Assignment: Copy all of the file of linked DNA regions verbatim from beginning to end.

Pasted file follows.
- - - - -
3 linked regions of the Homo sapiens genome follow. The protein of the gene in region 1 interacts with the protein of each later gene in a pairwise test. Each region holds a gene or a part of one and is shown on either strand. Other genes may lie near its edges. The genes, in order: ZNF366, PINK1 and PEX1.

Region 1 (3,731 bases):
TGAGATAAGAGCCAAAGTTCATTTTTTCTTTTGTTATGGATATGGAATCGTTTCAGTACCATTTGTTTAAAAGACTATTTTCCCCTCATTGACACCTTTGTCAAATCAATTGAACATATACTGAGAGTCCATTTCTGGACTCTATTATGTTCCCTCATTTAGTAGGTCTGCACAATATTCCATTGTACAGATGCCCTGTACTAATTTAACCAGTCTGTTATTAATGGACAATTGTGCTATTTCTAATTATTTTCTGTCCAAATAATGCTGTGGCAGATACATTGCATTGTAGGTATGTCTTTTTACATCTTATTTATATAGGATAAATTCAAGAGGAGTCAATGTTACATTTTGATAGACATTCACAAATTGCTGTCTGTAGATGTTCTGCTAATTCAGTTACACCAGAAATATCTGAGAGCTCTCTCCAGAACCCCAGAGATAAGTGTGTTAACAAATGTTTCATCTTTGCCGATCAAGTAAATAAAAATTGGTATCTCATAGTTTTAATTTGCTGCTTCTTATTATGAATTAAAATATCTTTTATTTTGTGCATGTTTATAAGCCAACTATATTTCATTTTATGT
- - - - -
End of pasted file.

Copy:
3 linked regions of the Homo sapiens genome follow. The protein of the gene in region 1 interacts with the protein of each later gene in a pairwise test. Each region holds a gene or a part of one and is shown on either strand. Other genes may lie near its edges. The genes, in order: ZNF366, PINK1 and PEX1.

Region 1 (3,731 bases):
TGAGATAAGAGCCAAAGTTCATTTTTTCTTTTGTTATGGATATGGAATCGTTTCAGTACCATTTGTTTAAAAGACTATTTTCCCCTCATTGACACCTTTGTCAAATCAATTGAACATATACTGAGAGTCCATTTCTGGACTCTATTATGTTCCCTCATTTAGTAGGTCTGCACAATATTCCATTGTACAGATGCCCTGTACTAATTTAACCAGTCTGTTATTAATGGACAATTGTGCTATTTCTAATTATTTTCTGTCCAAATAATGCTGTGGCAGATACATTGCATTGTAGGTATGTCTTTTTACATCTTATTTATATAGGATAAATTCAAGAGGAGTCAATGTTACATTTTGATAGACATTCACAAATTGCTGTCTGTAGATGTTCTGCTAATTCAGTTACACCAGAAATATCTGAGAGCTCTCTCCAGAACCCCAGAGATAAGTGTGTTAACAAATGTTTCATCTTTGCCGATCAAGTAAATAAAAATTGGTATCTCATAGTTTTAATTTGCTGCTTCTTATTATGAATTAAAATATCTTTTATTTTGTGCATGTTTATAAGCCAACTATATTTCATTTTATGT